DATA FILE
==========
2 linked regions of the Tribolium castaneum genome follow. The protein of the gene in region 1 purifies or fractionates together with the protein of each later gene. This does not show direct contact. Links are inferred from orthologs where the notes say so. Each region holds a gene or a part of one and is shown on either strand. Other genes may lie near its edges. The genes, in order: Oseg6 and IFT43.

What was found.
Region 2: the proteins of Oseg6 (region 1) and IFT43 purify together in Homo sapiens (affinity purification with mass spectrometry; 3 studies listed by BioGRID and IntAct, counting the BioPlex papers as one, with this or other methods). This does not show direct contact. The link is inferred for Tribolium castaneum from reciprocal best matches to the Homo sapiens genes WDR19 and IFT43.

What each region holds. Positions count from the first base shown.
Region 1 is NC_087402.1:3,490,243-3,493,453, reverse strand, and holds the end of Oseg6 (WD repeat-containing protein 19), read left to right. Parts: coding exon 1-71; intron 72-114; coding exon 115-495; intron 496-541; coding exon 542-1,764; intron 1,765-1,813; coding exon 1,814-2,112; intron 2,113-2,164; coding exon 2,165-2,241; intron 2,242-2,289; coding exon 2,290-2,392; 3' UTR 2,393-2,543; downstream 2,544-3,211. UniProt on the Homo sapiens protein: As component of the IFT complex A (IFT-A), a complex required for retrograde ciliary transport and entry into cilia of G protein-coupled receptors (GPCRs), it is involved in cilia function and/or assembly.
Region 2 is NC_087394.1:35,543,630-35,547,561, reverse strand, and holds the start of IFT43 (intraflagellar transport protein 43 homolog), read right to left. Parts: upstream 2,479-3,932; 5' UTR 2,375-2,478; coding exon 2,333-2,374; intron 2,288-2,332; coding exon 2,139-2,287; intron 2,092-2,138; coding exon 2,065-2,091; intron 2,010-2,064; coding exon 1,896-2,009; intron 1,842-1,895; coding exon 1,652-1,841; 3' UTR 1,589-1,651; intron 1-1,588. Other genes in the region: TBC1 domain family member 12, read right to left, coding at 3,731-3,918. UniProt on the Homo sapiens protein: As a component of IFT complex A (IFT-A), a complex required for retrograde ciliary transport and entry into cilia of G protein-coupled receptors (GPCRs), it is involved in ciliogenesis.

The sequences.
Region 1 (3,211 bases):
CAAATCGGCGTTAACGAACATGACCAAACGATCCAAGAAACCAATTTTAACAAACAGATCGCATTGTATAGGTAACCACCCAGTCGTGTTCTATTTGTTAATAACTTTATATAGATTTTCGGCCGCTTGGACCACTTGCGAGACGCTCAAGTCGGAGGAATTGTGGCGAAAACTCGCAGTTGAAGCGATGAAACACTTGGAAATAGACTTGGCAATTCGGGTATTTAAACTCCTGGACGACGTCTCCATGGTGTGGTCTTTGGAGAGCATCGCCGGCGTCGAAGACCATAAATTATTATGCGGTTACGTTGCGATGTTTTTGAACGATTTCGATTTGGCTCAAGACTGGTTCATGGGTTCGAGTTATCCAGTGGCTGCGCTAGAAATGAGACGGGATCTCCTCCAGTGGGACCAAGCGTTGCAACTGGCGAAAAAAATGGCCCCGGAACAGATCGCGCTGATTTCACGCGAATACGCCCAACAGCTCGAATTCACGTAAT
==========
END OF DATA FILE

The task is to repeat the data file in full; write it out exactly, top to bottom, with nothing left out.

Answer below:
2 linked regions of the Tribolium castaneum genome follow. The protein of the gene in region 1 purifies or fractionates together with the protein of each later gene. This does not show direct contact. Links are inferred from orthologs where the notes say so. Each region holds a gene or a part of one and is shown on either strand. Other genes may lie near its edges. The genes, in order: Oseg6 and IFT43.

What was found.
Region 2: the proteins of Oseg6 (region 1) and IFT43 purify together in Homo sapiens (affinity purification with mass spectrometry; 3 studies listed by BioGRID and IntAct, counting the BioPlex papers as one, with this or other methods). This does not show direct contact. The link is inferred for Tribolium castaneum from reciprocal best matches to the Homo sapiens genes WDR19 and IFT43.

What each region holds. Positions count from the first base shown.
Region 1 is NC_087402.1:3,490,243-3,493,453, reverse strand, and holds the end of Oseg6 (WD repeat-containing protein 19), read left to right. Parts: coding exon 1-71; intron 72-114; coding exon 115-495; intron 496-541; coding exon 542-1,764; intron 1,765-1,813; coding exon 1,814-2,112; intron 2,113-2,164; coding exon 2,165-2,241; intron 2,242-2,289; coding exon 2,290-2,392; 3' UTR 2,393-2,543; downstream 2,544-3,211. UniProt on the Homo sapiens protein: As component of the IFT complex A (IFT-A), a complex required for retrograde ciliary transport and entry into cilia of G protein-coupled receptors (GPCRs), it is involved in cilia function and/or assembly.
Region 2 is NC_087394.1:35,543,630-35,547,561, reverse strand, and holds the start of IFT43 (intraflagellar transport protein 43 homolog), read right to left. Parts: upstream 2,479-3,932; 5' UTR 2,375-2,478; coding exon 2,333-2,374; intron 2,288-2,332; coding exon 2,139-2,287; intron 2,092-2,138; coding exon 2,065-2,091; intron 2,010-2,064; coding exon 1,896-2,009; intron 1,842-1,895; coding exon 1,652-1,841; 3' UTR 1,589-1,651; intron 1-1,588. Other genes in the region: TBC1 domain family member 12, read right to left, coding at 3,731-3,918. UniProt on the Homo sapiens protein: As a component of IFT complex A (IFT-A), a complex required for retrograde ciliary transport and entry into cilia of G protein-coupled receptors (GPCRs), it is involved in ciliogenesis.

The sequences.
Region 1 (3,211 bases):
CAAATCGGCGTTAACGAACATGACCAAACGATCCAAGAAACCAATTTTAACAAACAGATCGCATTGTATAGGTAACCACCCAGTCGTGTTCTATTTGTTAATAACTTTATATAGATTTTCGGCCGCTTGGACCACTTGCGAGACGCTCAAGTCGGAGGAATTGTGGCGAAAACTCGCAGTTGAAGCGATGAAACACTTGGAAATAGACTTGGCAATTCGGGTATTTAAACTCCTGGACGACGTCTCCATGGTGTGGTCTTTGGAGAGCATCGCCGGCGTCGAAGACCATAAATTATTATGCGGTTACGTTGCGATGTTTTTGAACGATTTCGATTTGGCTCAAGACTGGTTCATGGGTTCGAGTTATCCAGTGGCTGCGCTAGAAATGAGACGGGATCTCCTCCAGTGGGACCAAGCGTTGCAACTGGCGAAAAAAATGGCCCCGGAACAGATCGCGCTGATTTCACGCGAATACGCCCAACAGCTCGAATTCACGTAAT